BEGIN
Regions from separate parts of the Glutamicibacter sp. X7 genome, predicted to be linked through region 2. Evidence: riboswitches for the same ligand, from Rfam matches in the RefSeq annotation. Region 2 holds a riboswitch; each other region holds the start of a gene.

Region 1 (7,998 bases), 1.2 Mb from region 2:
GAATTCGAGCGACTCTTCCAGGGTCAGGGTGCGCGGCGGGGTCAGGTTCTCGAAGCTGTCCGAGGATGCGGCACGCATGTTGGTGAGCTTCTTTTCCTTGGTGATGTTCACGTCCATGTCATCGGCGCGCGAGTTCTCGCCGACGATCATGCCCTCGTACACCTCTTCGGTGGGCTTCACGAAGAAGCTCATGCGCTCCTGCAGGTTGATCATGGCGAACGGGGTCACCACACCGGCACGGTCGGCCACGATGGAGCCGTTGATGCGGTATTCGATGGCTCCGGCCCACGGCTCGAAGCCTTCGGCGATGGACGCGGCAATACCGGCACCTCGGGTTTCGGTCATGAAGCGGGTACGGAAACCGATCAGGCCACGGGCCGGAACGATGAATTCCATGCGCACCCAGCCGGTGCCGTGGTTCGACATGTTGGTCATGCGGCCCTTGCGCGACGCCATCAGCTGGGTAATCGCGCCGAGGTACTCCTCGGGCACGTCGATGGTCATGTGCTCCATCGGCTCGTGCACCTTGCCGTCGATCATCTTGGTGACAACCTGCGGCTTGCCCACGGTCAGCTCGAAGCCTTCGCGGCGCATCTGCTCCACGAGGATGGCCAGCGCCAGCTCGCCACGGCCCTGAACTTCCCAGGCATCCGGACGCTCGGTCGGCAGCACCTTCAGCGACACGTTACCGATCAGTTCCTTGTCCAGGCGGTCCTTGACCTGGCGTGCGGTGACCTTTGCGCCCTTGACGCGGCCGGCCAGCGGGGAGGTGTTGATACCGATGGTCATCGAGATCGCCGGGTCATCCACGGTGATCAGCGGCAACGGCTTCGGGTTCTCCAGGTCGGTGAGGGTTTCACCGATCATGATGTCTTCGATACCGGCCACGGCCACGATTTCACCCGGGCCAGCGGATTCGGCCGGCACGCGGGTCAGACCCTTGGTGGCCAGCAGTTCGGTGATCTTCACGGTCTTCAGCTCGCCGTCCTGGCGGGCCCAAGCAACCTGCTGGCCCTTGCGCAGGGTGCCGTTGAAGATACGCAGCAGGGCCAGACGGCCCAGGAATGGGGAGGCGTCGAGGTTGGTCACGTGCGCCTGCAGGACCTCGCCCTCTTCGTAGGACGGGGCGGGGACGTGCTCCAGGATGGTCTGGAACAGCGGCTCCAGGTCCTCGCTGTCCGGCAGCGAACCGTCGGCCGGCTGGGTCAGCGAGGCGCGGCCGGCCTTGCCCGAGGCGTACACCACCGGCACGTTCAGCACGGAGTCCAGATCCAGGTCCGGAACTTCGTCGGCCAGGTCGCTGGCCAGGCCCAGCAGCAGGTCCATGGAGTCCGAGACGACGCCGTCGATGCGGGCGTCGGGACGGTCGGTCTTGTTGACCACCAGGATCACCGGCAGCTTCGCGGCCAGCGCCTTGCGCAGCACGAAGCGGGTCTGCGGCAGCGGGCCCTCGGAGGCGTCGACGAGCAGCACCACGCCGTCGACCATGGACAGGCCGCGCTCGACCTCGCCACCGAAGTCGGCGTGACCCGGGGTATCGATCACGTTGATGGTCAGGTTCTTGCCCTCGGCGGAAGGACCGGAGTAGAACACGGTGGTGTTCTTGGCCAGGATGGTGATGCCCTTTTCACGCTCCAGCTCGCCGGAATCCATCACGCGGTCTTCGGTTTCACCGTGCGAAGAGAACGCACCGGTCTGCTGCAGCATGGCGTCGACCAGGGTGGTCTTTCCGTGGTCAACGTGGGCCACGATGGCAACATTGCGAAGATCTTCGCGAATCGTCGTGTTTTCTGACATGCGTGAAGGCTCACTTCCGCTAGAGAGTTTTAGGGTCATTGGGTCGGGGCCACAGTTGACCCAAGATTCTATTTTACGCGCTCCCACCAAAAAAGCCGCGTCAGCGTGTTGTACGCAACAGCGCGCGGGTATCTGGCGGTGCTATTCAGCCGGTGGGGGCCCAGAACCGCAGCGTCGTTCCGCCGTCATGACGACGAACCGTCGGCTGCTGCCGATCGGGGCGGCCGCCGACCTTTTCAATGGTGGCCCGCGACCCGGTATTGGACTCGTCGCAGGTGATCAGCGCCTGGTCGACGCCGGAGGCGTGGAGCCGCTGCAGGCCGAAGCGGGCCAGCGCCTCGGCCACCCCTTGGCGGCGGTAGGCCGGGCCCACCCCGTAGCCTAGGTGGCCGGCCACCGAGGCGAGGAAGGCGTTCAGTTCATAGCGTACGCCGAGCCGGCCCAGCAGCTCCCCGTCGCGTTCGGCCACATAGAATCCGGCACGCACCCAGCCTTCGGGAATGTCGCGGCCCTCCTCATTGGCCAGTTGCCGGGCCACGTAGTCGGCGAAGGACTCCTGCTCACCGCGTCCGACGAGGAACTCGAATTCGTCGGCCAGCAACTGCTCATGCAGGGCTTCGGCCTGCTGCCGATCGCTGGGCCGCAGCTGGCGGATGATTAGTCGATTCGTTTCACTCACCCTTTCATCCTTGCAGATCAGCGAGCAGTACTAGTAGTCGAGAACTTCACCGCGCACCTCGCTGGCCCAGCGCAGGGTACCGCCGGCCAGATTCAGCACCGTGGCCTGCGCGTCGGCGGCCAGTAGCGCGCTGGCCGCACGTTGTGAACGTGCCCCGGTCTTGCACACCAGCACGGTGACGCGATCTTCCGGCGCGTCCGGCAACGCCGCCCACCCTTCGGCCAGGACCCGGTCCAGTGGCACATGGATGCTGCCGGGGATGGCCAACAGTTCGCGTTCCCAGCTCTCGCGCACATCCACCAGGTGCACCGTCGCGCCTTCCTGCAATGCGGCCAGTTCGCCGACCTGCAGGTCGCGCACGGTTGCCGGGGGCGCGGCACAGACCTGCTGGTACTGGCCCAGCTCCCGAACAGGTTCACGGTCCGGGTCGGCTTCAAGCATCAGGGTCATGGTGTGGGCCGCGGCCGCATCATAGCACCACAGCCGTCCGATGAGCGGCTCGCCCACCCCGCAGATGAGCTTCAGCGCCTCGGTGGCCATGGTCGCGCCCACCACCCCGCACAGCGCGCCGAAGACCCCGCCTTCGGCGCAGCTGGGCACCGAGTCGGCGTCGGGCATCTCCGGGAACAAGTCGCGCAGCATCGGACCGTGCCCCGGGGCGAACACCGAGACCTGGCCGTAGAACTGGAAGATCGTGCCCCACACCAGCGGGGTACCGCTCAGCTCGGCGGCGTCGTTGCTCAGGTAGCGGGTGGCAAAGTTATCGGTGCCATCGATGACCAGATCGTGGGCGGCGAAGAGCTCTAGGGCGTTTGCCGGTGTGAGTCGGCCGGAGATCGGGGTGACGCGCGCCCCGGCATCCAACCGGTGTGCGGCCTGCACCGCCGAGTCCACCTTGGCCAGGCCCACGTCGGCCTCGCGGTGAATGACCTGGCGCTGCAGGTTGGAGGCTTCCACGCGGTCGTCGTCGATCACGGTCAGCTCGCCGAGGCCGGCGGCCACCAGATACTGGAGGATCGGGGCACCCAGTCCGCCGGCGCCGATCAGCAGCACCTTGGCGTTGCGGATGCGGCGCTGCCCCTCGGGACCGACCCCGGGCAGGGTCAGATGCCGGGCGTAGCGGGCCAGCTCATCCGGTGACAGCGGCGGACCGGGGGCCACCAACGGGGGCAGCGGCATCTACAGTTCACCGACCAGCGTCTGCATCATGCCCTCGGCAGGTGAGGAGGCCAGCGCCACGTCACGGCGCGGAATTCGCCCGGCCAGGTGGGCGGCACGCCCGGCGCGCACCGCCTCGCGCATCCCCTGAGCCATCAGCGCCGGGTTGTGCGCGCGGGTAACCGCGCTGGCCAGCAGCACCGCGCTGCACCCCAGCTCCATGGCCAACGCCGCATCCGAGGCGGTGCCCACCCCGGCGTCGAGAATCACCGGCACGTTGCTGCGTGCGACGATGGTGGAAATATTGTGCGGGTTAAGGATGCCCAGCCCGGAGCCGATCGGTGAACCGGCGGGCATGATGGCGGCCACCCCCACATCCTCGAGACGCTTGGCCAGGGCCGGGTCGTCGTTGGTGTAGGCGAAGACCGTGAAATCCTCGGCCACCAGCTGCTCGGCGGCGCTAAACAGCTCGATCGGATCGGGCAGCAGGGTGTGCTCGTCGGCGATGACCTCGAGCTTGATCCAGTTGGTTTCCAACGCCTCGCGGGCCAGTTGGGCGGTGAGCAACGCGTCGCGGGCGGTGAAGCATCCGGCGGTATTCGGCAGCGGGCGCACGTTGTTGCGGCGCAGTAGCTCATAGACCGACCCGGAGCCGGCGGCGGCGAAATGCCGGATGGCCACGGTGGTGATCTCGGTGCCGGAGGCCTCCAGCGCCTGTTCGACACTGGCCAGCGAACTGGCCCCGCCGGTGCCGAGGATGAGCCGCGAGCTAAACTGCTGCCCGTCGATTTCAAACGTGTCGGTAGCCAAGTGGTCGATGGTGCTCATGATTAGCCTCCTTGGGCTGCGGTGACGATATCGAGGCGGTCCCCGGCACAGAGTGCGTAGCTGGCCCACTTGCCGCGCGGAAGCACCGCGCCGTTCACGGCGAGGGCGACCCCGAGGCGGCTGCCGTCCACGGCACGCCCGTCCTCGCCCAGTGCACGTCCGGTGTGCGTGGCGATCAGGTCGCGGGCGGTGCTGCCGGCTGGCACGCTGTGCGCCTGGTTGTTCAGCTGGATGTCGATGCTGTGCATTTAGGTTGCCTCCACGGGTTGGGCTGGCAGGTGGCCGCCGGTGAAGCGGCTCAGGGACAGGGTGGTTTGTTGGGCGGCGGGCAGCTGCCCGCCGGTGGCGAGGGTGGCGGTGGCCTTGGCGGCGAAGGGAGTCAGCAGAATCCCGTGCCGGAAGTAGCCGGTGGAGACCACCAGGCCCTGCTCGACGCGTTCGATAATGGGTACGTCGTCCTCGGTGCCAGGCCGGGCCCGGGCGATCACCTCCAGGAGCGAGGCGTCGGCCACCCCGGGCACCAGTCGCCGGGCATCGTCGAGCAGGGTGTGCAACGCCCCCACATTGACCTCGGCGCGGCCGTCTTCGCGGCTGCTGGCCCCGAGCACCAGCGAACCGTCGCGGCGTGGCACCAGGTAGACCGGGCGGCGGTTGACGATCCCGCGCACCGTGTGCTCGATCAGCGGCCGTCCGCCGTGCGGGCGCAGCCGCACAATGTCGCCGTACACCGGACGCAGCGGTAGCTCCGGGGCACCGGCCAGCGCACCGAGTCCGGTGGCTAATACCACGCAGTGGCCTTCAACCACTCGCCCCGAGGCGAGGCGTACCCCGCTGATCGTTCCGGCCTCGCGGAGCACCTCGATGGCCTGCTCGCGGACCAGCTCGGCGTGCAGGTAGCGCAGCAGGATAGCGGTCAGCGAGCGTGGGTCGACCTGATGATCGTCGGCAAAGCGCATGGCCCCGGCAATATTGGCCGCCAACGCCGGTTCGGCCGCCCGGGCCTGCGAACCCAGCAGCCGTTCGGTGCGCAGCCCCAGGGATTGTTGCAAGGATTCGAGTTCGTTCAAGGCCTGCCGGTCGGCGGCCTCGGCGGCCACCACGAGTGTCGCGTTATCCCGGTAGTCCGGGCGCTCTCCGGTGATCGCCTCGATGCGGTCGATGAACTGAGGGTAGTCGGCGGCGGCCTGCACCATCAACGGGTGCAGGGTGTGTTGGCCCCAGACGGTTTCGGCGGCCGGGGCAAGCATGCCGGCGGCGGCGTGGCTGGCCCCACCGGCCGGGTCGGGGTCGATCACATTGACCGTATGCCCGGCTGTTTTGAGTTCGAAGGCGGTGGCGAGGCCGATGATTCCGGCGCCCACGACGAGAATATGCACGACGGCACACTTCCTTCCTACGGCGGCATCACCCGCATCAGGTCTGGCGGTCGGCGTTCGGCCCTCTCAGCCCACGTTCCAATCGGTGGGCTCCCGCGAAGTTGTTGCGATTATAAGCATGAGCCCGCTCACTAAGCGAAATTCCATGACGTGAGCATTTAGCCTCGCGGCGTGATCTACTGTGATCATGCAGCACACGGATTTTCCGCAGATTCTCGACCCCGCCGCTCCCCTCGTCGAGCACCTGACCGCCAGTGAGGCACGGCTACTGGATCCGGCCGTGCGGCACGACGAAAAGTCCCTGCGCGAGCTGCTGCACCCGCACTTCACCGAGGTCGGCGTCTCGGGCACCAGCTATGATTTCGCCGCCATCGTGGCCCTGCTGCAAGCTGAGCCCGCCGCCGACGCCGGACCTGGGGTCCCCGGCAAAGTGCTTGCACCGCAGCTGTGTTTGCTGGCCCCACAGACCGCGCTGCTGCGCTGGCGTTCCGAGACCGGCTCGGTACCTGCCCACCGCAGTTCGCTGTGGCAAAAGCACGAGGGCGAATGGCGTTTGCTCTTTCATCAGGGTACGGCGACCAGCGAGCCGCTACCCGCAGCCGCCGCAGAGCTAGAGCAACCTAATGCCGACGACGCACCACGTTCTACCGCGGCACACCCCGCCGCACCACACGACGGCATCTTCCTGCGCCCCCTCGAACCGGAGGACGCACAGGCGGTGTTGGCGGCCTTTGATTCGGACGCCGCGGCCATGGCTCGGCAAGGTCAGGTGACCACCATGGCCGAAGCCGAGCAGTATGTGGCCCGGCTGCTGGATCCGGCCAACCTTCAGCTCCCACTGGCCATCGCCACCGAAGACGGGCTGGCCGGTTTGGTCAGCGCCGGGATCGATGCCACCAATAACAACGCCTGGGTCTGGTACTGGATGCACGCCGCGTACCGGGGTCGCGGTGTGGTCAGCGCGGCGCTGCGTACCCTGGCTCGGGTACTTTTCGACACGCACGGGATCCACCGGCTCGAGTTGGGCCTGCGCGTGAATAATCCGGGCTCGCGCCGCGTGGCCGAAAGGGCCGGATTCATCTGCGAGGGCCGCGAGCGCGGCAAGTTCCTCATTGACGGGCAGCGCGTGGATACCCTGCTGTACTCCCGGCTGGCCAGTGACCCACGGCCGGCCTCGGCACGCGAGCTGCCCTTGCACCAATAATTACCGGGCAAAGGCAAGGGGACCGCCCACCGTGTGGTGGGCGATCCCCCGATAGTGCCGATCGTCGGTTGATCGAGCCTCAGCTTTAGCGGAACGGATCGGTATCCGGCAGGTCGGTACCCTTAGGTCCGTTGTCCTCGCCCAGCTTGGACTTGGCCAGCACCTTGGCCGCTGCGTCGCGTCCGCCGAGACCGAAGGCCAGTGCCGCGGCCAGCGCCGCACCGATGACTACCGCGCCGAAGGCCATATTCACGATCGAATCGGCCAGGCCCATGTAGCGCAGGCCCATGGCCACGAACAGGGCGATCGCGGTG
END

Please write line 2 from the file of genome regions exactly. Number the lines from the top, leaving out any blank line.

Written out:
Region 1 (7,998 bases), 1.2 Mb from region 2: